When DeFazio arrived in Congress in 1987, he was like a freshman on campus without a declared major. For somebody as curious and wonkish as DeFazio, he must have felt like a kid in a candy store. He joined the House Committee on Public Works and Transportation, as it was known back then.

He focused on highways and transit, building on what he had learned as a county commissioner across one of the most diverse terrains in the country.

He rose to chair the ground transportation subcommittee as those with more seniority retired. He became the ranking Democrat on the House Committee for Transportation and Infrastructure in 2015. He waited four more years for Democrats to win the House majority (making him Chair), and then two more for a Democratic President (making it matter.)

In 2021, after more than 30 years of on-the-job training, DeFazio finally reached the pinnacle of his political career. The timing looked perfect. Transportation funding packages are assembled roughly every six years, so this year was his first chance to put to work all that he had learned over four decades about moving people and stuff around.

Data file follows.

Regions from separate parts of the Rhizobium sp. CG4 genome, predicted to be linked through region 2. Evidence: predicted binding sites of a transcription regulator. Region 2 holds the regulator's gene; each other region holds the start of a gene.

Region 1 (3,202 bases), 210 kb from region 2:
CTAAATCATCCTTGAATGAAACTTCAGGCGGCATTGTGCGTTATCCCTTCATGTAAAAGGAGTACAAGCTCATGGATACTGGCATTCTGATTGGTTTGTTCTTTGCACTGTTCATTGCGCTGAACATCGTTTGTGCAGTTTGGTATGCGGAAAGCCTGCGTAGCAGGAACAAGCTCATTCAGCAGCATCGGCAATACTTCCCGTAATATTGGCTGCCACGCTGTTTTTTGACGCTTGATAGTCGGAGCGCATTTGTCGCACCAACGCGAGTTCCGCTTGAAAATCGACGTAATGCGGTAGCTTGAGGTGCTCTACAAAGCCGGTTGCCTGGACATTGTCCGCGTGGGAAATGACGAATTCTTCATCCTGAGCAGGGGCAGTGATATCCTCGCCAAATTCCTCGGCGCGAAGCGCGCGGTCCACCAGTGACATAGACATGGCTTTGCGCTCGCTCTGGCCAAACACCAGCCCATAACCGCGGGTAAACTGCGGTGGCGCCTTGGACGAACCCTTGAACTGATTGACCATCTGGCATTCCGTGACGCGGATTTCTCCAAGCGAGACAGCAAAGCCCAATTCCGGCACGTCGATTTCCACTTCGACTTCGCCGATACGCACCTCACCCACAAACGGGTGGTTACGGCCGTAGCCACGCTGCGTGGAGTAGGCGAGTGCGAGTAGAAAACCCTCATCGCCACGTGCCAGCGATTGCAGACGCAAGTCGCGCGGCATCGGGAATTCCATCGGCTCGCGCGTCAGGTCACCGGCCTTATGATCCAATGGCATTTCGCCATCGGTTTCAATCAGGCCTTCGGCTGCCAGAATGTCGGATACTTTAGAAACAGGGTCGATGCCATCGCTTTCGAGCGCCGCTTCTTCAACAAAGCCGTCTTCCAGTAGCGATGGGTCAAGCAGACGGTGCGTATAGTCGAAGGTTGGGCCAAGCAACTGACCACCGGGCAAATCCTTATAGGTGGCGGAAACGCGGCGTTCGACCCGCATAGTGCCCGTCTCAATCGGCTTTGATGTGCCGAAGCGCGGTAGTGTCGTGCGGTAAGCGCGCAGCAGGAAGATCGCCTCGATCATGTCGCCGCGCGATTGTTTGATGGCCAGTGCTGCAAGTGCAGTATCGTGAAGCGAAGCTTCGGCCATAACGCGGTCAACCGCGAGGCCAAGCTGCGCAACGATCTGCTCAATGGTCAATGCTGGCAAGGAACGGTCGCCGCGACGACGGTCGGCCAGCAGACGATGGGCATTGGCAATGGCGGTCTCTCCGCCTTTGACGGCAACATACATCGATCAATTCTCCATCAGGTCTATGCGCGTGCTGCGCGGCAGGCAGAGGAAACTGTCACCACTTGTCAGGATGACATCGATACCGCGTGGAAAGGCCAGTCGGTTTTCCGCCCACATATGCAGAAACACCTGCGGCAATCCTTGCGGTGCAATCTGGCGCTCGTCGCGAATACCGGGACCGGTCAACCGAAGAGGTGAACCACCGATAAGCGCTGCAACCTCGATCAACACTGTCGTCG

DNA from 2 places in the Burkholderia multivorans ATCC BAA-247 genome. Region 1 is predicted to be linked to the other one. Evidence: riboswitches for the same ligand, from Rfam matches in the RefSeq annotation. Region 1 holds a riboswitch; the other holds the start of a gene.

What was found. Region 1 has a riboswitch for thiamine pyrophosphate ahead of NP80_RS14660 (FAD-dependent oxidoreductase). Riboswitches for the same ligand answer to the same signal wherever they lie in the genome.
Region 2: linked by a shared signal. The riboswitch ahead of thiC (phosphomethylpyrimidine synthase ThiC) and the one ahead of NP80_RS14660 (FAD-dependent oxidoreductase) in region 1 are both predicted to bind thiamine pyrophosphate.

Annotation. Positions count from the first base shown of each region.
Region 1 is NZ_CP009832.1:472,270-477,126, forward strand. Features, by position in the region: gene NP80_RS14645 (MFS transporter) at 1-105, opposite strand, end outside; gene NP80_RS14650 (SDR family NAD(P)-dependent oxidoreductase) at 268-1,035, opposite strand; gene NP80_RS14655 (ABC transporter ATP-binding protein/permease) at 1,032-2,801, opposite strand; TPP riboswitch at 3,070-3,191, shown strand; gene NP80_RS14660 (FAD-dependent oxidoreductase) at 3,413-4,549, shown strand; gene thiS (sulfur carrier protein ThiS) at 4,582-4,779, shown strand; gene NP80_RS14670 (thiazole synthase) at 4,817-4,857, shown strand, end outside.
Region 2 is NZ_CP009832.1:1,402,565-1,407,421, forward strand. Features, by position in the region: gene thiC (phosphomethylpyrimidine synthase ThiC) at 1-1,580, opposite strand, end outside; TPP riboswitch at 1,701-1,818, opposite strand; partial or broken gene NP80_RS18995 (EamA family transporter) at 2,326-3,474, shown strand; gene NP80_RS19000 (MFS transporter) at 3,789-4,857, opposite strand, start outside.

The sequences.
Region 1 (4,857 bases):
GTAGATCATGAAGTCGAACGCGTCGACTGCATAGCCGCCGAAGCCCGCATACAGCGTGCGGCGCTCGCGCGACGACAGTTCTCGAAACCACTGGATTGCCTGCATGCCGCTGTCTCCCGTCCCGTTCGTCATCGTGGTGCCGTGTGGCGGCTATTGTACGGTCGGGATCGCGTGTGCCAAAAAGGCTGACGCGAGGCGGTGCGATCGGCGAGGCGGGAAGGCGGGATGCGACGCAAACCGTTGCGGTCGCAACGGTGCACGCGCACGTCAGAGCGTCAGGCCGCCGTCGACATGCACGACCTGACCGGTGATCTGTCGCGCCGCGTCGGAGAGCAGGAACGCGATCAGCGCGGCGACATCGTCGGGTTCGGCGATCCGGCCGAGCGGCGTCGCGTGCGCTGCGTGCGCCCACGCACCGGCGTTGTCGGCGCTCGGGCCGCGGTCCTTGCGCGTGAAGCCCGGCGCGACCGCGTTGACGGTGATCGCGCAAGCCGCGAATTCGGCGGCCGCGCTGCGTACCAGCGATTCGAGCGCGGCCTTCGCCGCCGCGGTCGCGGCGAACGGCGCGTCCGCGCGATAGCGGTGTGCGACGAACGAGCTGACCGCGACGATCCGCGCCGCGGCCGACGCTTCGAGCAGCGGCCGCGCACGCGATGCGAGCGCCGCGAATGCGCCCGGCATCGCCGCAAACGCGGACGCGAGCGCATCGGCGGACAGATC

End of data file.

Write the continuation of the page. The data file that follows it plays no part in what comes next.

Never one to avoid hard work, DeFazio rolled up his sleeves. He oversaw the committee’s work with 67 of his colleagues and hundreds of staff members. DeFazio sponsored HR 3684 – Infrastructure Investment and Jobs Act on June 4, 2021. It passed the House less than a month later.

Then the Senate threw it all out. They kept the container of HR 3684, but emptied it of all of DeFazio’s hard-earned expertise. Then they stuffed the container with what a handful of Senators (with nothing approaching the same expertise) thought would be better. They paraded their alternative for TV cameras. It passed the Senate and awaits a rubber stamp from the House.